No end in sight for ongoing New York migrant crisis

As the New York City migrant crisis continues to worsen, many fear that the city’s capacity and resources could be reaching a breaking point.

The New York City Office of the Mayor reports that more than 116,000 asylum seekers have arrived in the city since the spring of 2022, 60,000 of which are currently under the city’s care. With an average of 300-500 migrants arriving daily, the crisis is showing no signs of slowing down. 

Earlier this month, New York City Mayor Eric Adams made news headlines with dire comments in a town hall meeting on the effect of the crisis on the city.

“Never in my life have I had a problem that I did not see an ending to. I don’t see an ending to this. This issue will destroy New York City,” Adams said. 

The more than 7 million migrants and refugees that have left the country have sought refuge in Central America, the Caribbean and the United States.

Last week, New York Gov. Kathy Hochul announced she is deploying the National Guard, adding another 150 members to the already 2,050 guardsmen assigned to New York. The guardsmen aim to provide logistical support to asylum seekers and assist them in getting out of shelters which are overcrowded.

In an attempt to mitigate the crisis, the Biden administration recently announced it would be granting temporary protected status to hundreds of thousands of migrants who arrived before July 31, allowing them to seek work permits at an accelerated rate. Hochul labeled the action “an important first step” after she and Adams pleaded for support from the federal government for months.

The origins of the surge in immigration can primarily be attributed to refugees from Venezuela fleeing instability, economic hardship and an oppressive government. The more than 7 million migrants and refugees that have left the country have sought refuge in Central America, the Caribbean and the United States. Additional migrants are emigrating from Northern Africa and other Latin American countries.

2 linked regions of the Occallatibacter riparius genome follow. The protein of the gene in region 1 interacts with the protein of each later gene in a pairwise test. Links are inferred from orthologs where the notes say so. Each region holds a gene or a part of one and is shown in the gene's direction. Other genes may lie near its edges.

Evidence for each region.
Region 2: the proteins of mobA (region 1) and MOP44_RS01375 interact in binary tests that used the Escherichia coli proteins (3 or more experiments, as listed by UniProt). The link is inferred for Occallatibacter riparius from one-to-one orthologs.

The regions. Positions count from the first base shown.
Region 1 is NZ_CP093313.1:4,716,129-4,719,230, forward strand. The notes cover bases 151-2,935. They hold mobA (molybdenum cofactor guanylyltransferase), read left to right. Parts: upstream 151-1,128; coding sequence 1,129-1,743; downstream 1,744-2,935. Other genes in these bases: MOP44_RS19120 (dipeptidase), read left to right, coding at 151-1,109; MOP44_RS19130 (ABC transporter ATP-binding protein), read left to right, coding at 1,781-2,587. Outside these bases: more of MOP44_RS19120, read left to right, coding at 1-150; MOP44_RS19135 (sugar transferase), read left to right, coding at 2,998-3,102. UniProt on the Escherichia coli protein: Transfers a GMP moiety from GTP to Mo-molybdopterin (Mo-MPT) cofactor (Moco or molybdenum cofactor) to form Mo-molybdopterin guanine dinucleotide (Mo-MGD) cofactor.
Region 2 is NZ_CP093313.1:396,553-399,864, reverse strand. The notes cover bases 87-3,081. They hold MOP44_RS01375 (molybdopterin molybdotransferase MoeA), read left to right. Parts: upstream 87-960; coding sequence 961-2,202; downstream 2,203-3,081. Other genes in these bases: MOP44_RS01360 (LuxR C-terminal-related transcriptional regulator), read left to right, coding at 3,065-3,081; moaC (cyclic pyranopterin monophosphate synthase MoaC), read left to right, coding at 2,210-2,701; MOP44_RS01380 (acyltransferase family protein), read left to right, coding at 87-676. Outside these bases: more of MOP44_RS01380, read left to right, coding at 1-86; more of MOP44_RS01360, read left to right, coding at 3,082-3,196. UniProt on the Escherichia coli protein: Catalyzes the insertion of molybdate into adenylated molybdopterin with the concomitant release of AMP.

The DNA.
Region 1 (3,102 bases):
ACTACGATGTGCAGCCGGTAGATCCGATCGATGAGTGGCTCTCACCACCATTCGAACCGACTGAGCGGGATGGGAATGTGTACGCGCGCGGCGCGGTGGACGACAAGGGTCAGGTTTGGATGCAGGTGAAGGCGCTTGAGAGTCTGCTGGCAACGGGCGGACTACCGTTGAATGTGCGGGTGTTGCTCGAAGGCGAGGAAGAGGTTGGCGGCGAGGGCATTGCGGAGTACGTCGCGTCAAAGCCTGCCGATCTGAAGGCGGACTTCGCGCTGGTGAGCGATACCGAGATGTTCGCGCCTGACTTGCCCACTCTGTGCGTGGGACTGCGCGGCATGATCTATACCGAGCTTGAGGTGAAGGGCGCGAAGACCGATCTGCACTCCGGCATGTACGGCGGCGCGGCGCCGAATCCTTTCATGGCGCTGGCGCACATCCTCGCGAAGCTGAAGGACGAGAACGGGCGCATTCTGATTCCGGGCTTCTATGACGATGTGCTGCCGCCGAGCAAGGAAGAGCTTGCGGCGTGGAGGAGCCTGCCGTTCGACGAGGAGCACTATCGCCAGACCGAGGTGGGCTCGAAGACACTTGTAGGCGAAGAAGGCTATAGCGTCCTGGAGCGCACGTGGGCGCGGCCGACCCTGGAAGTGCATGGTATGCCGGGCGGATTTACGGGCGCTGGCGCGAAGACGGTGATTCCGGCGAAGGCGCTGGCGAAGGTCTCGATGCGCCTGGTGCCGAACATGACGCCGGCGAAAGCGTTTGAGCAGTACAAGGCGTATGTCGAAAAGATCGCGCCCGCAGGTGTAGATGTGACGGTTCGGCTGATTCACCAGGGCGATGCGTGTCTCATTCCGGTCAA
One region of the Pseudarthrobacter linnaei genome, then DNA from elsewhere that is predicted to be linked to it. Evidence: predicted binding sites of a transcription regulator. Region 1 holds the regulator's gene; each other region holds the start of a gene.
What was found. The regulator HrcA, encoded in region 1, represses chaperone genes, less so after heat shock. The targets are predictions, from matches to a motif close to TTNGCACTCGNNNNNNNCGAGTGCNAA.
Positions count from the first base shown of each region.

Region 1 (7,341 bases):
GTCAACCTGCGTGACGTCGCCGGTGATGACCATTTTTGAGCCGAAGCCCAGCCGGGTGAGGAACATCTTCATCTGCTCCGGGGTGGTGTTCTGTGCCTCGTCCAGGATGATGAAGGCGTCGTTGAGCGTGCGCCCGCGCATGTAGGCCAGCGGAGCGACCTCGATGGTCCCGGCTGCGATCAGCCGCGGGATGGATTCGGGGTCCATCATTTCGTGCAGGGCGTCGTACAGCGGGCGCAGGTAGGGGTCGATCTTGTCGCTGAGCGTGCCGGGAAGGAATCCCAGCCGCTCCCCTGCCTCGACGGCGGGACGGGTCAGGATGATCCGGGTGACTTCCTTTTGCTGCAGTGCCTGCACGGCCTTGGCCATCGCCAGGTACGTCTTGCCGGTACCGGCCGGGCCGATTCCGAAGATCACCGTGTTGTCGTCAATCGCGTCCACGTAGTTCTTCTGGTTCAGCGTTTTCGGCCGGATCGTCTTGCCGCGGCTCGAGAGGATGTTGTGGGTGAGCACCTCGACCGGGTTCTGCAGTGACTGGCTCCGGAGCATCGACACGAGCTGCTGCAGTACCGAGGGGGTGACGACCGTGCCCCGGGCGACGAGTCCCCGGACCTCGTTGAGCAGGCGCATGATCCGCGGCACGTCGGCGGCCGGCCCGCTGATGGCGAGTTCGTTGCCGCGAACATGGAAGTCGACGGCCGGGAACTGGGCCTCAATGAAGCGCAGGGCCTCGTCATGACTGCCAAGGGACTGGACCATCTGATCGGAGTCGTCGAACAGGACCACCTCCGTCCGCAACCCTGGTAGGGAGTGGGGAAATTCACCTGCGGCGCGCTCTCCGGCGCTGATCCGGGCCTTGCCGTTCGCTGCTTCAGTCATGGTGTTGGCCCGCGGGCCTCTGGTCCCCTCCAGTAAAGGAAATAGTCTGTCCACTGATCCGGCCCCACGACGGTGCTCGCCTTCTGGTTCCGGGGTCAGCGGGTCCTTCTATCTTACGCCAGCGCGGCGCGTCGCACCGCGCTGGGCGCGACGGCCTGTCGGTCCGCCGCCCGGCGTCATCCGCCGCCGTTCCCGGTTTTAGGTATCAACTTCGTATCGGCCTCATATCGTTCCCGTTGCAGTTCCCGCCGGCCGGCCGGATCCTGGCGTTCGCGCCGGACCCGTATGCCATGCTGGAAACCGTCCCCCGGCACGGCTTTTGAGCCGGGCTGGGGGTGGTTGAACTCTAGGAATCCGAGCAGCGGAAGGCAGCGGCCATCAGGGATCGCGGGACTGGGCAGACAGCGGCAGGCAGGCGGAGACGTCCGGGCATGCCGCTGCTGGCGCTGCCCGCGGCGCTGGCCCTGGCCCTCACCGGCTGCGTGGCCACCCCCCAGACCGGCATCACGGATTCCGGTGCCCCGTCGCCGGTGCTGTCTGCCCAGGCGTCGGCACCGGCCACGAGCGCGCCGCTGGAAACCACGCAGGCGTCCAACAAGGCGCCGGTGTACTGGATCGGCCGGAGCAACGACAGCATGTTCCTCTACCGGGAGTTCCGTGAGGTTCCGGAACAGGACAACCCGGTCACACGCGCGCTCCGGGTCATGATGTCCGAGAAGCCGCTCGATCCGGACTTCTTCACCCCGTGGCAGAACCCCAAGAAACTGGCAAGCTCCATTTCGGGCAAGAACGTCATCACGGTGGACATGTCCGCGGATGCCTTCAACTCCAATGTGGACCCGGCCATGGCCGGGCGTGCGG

New York City is legally required to provide temporary shelter to anyone who “by reason to physical, mental or social dysfunction is in need of temporary shelter” under a 1981 consent degree. This “right to shelter” law has been subject to controversy in recent months, with the Adams administration being one of its most outspoken critics

The conditions inside the temporary shelters have been labeled as inadequate and even inhumane. Some of the details described by migrants include little to no access to bathrooms and eating solely “chips and water” for lunch. Most notably, crowds of migrants sleep on streets as a result of shelters being at maximum capacity.

The crisis in New York City has also gained the attention of national political figures such as Texas Gov. Greg Abbott. Abbott, known for his harsh stance on immigration, recently visited the city. Abbott has criticized the policies of New York City and other “sanctuary cities” and has bussed over 15,000 migrants to the city from Texas. Many condemn Abbott’s actions as using human beings as political pawns.

More calls for federal assistance can be expected as the crisis continues to aggravate.

Featured photo courtesy of Brett Sayles, Pexels